This time of high tech salaries won't last, but devs can prepare themselvesPosted over 2 years ago by Nick Boulton

When the UK began shedding Covid restrictions in Summer 2021, I noticed something begin to happen in the tech sector.

Companies that'd closed their hiring books in 2020 were suddenly very keen to hire developers. Job ad numbers grew. So candidates began to pour in – Client Server's website started seeing record numbers of applications.

The predicted Covid hiring wave had arrived, and we've been riding it ever since.

The cut and thrust of tech hiring have meant companies offer much more to attract and retain talent. With UK tech companies enjoying a record amount of VC funding in 2021, start-ups and scale-ups could cut their competition off at the knees with the most apparent of attractors: big salaries.

Why pay a mid-level dev £50,000 when you could get them for £75,000? Reel in a couple of senior devs for a cool six figures instead of £70,000? It's all happening.

But here's something you'll be surprised to hear coming from a recruiter: it's gone too far, and it's not going to last.

At Client Server, we see technologists who were on £50,000 or £60,000 a little over a year ago are now regularly getting offers of well over £100k. Happy days if you're looking for a job, but there's no way it's sustainable.

For every rise, there's a fall. So I predict years of flat salaries and even pay cuts when technologists start looking for their next opportunity. And it's probably going to kick off sometime in the next 8-10 months.

But what about the present? Make hay while the sun shines, right? The following statement will sound odd, but many candidates are not worth the monster salaries they're suddenly getting.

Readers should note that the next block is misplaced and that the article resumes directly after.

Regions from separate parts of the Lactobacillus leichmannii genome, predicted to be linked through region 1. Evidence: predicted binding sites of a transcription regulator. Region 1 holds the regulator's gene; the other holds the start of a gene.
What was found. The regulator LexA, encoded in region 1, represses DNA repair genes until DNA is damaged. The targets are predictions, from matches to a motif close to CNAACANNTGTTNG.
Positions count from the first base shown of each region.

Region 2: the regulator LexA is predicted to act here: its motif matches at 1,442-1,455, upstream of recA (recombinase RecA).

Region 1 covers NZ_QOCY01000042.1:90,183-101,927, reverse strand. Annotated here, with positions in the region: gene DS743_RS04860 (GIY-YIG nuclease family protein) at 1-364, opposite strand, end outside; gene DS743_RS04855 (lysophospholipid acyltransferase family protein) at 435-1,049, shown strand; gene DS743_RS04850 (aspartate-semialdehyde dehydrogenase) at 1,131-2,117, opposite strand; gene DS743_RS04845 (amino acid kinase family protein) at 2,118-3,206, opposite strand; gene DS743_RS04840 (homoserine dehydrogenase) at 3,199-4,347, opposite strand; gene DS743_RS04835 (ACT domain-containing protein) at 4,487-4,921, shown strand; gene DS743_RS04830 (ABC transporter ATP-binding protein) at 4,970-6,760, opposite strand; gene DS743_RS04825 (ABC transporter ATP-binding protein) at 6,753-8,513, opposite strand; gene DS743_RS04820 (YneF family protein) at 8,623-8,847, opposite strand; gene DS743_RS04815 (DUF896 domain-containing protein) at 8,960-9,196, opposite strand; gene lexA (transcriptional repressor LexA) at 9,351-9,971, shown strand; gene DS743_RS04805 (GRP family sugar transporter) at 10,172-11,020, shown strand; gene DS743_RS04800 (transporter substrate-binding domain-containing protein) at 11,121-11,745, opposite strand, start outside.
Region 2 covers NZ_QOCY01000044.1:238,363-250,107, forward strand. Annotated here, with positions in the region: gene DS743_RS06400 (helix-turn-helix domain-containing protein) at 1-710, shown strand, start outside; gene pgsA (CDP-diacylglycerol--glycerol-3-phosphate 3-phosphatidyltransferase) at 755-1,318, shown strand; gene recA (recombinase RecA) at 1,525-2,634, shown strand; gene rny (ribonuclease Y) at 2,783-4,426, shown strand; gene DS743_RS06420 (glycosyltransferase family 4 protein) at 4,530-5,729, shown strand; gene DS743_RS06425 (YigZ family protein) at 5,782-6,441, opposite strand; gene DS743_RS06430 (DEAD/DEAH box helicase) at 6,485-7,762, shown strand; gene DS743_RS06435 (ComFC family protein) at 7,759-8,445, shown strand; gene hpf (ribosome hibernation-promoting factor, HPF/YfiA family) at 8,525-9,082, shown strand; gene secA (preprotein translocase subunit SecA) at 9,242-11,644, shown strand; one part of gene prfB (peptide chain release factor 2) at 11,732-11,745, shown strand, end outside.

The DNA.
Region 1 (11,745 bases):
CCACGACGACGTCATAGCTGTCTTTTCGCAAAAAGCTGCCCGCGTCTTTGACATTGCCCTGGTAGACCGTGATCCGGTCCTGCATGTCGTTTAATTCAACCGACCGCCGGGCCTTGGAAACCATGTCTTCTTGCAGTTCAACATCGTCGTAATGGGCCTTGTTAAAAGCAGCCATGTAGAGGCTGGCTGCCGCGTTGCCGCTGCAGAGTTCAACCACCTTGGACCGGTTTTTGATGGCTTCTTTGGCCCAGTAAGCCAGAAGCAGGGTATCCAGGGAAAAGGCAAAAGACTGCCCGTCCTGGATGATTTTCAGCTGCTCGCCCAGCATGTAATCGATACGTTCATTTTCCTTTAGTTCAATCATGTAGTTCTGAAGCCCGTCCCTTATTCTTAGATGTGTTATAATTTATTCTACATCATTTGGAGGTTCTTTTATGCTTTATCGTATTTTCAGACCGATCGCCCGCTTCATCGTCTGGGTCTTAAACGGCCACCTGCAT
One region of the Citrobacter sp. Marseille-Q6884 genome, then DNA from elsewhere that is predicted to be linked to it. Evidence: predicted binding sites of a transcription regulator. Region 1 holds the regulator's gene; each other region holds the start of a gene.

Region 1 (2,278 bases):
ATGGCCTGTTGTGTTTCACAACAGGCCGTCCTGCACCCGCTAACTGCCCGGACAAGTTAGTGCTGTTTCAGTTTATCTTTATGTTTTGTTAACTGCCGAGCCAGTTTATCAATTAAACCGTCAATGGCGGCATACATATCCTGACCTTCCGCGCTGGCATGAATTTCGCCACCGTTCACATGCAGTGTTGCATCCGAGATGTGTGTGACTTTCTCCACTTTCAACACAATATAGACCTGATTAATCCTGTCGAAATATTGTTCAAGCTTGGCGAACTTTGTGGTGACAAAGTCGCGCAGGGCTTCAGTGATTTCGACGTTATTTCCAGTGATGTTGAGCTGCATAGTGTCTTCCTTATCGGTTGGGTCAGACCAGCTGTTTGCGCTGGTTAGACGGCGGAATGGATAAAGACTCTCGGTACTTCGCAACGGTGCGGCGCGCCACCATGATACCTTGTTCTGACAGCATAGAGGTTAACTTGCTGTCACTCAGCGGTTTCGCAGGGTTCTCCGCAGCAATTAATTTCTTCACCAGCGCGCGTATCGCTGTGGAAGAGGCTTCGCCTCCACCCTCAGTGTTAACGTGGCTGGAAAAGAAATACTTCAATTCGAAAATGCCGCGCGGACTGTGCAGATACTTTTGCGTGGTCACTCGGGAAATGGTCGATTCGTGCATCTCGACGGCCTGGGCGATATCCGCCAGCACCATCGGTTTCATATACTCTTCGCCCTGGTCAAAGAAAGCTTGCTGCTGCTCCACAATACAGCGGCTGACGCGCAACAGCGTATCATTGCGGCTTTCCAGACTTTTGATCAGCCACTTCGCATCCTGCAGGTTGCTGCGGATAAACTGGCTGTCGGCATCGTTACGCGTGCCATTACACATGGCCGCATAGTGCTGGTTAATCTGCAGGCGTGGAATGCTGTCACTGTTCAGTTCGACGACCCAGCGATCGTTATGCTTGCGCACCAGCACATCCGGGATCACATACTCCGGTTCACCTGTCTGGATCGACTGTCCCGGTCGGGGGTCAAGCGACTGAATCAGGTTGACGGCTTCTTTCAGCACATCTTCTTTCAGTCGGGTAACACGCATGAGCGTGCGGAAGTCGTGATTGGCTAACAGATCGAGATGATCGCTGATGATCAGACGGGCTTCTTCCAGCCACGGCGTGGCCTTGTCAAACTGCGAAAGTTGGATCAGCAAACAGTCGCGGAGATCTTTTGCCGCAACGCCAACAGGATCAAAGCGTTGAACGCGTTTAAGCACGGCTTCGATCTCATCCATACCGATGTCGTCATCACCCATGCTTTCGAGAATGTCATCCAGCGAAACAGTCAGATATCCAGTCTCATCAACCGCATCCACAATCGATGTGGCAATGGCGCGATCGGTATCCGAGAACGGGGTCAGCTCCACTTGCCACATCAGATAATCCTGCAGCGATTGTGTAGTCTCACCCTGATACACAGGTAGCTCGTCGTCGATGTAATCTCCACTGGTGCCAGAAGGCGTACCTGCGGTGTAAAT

It won't be the top 1% of talent that will suffer; it will be the "thick middle" banding enjoying the largest cash who'll face a big reality check.

20%, 30% even 40% pay rises are expected at the moment as companies jostle to attract the best people, but I fear that they are fighting over what's left in a bid to meet their hiring needs.

I don't want to sound like a doomsayer, but candidates must carefully think about their next move and not get caught up in the whirlwind frenzy that is recruiting right now. Changing job should be like any other investment. So here are some questions all candidates should ask themselves first:

  • Can I afford to move?
  • Will this job increase my knowledge?
  • Will I gain helpful experience?
  • Will my market value rise?
  • Do I want to work for this company?

Notice how "Who will pay me the most?" doesn't factor at all? So short term gains could lead to long term pain if you're not careful.

So how do you prepare yourself? How do you not lose sight of what's vital in a cash-frenzy market?

  • You need to adapt. Over the last two years, the big changes have meant the world of work has changed for good. WFH, the digitisation of our lives and tech leading the charge are here to stay. Over the next few years, technology professionals will need to upskill, reskill or cross-train into new tech.
  • You need to keep learning. New technologies are always coming up, making the old ones obsolete. Emerging technologies are transforming the world of work. Companies will need to acquire new in-demand skills and adapt to future jobs. This should be your 'guiding star' when looking for a new job, NOT cash alone.
  • Soft skills are going to be even more important. Attributes like problem-solving, complex decision making, and critical thinking are essential skills and experience for the top professional to have, enabling them to navigate a broader spectrum of scenarios that they will encounter in their careers and adapt to the future needs of their industry. Resilience, stress tolerance and loyalty will also become more crucial as companies attempt to fine-tune their candidate searches and the "great resignation" becomes a thing of the past.

But here's the good news: There's no need to panic. Your skillset isn't going to be redundant overnight. You need to be looking beyond the here and now and all the zeroes after the £ sign.